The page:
Actress Angela Lansbury is interviewed Sunday at the ninth National Arts & Entertainment Journalism Awards at the Millennium Biltmore Hotel in Los Angeles. (Kasia Anderson)

Truthdig contributors John Patterson and Tim Riley took top prizes at Sunday evening’s National Arts & Entertainment Journalism Awards, an event sponsored by the Los Angeles Press Club. The ninth annual ceremony was held at a location rich in Hollywood history: downtown L.A.’s Millennium Biltmore Hotel, site of the early Academy Awards in the 1930s and ’40s.

Patterson won in the online celebrity feature category for his tribute to Orson Welles, “30 Years Gone, and Oh, How We Still Love Orson Welles,” marking the 30th anniversary of the film legend’s death and the centenary of his birth with an in-depth interview with Welles biographer F.X. Feeney.

Tim Riley’s book review of author Peter Guralnick’s “Sam Phillips: The Man Who Invented Rock ’n’ Roll,” became Truthdig’s third book review to win first place at a L.A. Press Club awards competition. “Like his masterful biographies of Elvis Presley and Sam Cooke,” Riley wrote, “Guralnick’s “’Sam Phillips: The Man Who Invented Rock ’n’ Roll’ traces a charismatic figure through a cockeyed career.” Riley’s category, best online cultural critic, also featured nominees from The New York Times, the Daily Beast and Asian Journal Press.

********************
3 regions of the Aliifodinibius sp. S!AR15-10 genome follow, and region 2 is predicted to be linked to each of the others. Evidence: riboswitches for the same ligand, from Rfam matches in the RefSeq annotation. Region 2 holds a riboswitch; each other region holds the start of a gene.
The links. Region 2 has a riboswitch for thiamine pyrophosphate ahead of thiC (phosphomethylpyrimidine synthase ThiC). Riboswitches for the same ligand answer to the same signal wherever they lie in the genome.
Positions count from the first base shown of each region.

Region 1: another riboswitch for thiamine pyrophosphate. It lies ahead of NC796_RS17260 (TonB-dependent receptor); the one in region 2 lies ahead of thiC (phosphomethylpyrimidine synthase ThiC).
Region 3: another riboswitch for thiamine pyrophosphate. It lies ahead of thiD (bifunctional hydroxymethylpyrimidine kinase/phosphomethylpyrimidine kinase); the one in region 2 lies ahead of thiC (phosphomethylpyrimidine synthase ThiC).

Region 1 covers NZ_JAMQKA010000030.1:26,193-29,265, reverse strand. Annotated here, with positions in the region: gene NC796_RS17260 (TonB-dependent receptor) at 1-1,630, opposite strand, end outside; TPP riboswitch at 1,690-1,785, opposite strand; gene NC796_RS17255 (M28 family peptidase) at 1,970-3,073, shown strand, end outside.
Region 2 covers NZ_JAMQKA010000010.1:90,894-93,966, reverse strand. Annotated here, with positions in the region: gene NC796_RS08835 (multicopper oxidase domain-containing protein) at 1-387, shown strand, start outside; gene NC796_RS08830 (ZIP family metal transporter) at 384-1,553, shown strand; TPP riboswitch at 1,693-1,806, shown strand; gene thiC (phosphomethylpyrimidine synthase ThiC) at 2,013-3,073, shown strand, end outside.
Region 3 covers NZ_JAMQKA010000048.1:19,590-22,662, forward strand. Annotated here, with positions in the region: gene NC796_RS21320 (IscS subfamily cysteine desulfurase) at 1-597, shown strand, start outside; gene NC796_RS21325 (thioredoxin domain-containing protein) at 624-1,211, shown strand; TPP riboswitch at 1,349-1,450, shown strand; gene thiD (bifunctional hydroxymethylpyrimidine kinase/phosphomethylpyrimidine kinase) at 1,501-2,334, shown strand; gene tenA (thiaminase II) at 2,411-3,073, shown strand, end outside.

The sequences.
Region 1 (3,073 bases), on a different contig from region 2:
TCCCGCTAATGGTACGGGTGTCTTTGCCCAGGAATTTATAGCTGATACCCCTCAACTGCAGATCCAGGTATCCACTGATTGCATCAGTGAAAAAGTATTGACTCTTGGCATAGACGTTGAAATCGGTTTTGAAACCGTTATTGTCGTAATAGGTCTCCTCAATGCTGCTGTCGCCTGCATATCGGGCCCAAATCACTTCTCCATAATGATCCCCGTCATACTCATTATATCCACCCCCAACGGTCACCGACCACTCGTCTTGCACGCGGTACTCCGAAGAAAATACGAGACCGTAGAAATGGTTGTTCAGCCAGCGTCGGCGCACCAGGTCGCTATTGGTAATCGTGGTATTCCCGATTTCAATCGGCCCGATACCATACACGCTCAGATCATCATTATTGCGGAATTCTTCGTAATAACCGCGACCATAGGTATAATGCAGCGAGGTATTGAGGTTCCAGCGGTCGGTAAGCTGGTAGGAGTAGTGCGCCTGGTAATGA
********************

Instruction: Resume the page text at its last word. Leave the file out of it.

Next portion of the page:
Three other Truthdig writers — film critic Carrie Rickey, staff writer Emma Niles and Deputy Editor Kasia Anderson, were also nominated by NAEJ judges (click here for this year’s full lineup of nominees).

And although the focus of the evening was on entertainment journalism across all platforms, both songwriter Diane Warren, who was on hand to receive the NAEJ’s Visionary Award, and “Booze Traveler” host and awards presenter Jack Maxwell spoke from the stage about the value and challenges of the journalistic profession. “Never has journalism been more under attack,” Maxwell said. Warren picked up on the thread while accepting her award, telling the assembled members of the trade, “We need you more than ever … this world is so scary.”

The biggest draw of the night came in the form of an appearance by stage and screen legend Angela Lansbury, who was presented with the NAEJ’s Legend Award. “I managed to start off when I was so young — and here I am at 91 and I’m still going,” she said, drawing an enthusiastic response from the audience.

Another honoree, Netflix’s gleefully ribald late-night host Chelsea Handler, summed up her advice for making it in Hollywood in a manner that jibed with her on-screen persona: “Be loud and scream until you get your way,” she said. This time, she wasn’t kidding.

–Posted by Kasia Anderson

Your support matters…

Independent journalism is under threat and overshadowed by heavily funded mainstream media.

You can help level the playing field. Become a member.

Your tax-deductible contribution keeps us digging beneath the headlines to give you thought-provoking, investigative reporting and analysis that unearths what's really happening- without compromise.

Give today to support our courageous, independent journalists.